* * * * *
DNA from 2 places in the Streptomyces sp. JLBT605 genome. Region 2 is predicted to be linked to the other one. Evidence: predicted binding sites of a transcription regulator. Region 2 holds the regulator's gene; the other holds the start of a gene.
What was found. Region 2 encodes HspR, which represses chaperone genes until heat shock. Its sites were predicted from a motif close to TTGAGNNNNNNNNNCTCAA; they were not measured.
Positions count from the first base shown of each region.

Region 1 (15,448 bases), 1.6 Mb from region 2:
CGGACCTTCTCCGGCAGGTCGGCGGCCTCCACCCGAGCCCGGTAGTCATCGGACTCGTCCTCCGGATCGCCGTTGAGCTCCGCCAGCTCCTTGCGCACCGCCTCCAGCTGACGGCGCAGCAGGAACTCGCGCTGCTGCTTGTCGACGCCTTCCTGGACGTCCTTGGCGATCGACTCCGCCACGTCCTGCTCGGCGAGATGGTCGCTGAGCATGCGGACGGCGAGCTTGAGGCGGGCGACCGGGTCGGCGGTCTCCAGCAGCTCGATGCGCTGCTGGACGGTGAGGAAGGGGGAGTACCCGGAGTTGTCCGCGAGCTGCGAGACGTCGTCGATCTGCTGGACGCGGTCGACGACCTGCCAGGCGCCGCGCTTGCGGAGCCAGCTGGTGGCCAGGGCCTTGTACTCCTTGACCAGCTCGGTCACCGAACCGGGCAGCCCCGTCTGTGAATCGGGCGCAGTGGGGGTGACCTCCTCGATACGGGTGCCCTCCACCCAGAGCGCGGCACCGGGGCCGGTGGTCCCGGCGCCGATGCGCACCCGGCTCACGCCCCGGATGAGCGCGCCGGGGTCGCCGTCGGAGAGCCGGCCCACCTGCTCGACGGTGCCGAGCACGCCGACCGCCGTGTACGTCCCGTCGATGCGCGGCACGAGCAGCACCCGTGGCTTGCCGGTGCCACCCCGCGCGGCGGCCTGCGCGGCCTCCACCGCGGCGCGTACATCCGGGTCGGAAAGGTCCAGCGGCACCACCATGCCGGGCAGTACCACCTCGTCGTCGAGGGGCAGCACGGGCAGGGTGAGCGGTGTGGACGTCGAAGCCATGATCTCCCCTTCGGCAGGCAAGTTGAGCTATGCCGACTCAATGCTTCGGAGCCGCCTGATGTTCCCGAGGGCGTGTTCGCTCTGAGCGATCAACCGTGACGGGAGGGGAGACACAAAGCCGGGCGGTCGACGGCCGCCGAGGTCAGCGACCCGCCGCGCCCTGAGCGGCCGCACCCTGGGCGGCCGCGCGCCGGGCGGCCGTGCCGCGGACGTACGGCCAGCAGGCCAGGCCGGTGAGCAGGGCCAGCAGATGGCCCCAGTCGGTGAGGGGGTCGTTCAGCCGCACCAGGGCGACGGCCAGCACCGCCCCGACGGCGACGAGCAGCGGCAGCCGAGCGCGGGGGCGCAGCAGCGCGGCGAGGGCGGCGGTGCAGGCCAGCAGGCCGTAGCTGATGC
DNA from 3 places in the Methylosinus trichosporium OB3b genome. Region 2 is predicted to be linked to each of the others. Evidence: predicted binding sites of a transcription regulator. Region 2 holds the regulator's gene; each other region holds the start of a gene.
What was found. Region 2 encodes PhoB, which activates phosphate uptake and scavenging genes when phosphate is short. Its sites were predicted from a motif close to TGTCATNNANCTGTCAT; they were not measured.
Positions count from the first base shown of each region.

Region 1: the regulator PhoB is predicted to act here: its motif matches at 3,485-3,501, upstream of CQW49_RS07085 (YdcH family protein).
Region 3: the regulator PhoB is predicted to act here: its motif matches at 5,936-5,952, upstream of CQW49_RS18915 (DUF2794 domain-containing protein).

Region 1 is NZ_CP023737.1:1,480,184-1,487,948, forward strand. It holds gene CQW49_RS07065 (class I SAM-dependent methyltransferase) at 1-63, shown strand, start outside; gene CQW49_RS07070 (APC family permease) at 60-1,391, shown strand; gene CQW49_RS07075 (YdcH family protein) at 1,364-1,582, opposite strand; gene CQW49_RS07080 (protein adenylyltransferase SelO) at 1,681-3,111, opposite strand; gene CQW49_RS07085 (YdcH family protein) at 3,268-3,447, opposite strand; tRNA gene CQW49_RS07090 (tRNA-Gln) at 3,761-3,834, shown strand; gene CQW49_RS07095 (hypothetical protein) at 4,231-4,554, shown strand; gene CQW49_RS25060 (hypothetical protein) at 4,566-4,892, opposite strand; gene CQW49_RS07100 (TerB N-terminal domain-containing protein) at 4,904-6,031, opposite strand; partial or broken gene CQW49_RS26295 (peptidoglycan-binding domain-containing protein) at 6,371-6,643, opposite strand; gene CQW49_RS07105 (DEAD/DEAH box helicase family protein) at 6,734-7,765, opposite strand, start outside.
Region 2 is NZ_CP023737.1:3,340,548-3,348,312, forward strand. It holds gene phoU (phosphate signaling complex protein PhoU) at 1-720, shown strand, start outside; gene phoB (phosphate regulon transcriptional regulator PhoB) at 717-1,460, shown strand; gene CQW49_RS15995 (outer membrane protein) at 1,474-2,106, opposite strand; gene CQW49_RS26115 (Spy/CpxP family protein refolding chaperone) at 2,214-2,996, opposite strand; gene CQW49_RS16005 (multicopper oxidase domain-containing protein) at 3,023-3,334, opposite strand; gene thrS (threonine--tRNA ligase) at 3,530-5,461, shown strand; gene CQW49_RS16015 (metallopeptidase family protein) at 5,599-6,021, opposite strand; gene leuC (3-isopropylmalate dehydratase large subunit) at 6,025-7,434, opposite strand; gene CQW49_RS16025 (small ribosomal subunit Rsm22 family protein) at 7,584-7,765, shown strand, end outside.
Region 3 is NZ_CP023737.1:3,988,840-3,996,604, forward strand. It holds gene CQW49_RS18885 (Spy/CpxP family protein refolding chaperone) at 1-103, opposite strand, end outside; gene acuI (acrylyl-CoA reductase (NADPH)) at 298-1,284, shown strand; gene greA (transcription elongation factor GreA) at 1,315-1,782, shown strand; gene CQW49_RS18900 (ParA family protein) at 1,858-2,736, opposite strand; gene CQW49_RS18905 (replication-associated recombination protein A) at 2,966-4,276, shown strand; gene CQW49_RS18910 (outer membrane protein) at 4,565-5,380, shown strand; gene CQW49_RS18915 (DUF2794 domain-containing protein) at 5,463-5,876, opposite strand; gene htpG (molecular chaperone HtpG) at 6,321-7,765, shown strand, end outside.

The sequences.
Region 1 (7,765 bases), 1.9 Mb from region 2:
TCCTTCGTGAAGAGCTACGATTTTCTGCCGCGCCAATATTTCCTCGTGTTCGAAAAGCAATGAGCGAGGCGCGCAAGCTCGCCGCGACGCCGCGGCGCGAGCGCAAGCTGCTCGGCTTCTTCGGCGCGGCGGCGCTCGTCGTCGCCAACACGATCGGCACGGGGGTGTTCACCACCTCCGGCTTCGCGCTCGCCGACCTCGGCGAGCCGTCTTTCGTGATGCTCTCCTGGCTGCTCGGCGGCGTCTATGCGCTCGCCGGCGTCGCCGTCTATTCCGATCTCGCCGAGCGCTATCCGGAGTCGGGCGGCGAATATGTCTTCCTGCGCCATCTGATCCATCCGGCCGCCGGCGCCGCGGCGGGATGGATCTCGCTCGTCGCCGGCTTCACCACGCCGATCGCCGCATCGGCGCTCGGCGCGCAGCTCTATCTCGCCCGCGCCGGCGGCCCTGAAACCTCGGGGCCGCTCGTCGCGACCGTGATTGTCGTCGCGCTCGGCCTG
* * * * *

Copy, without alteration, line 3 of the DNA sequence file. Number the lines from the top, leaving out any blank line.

Positions count from the first base shown of each region.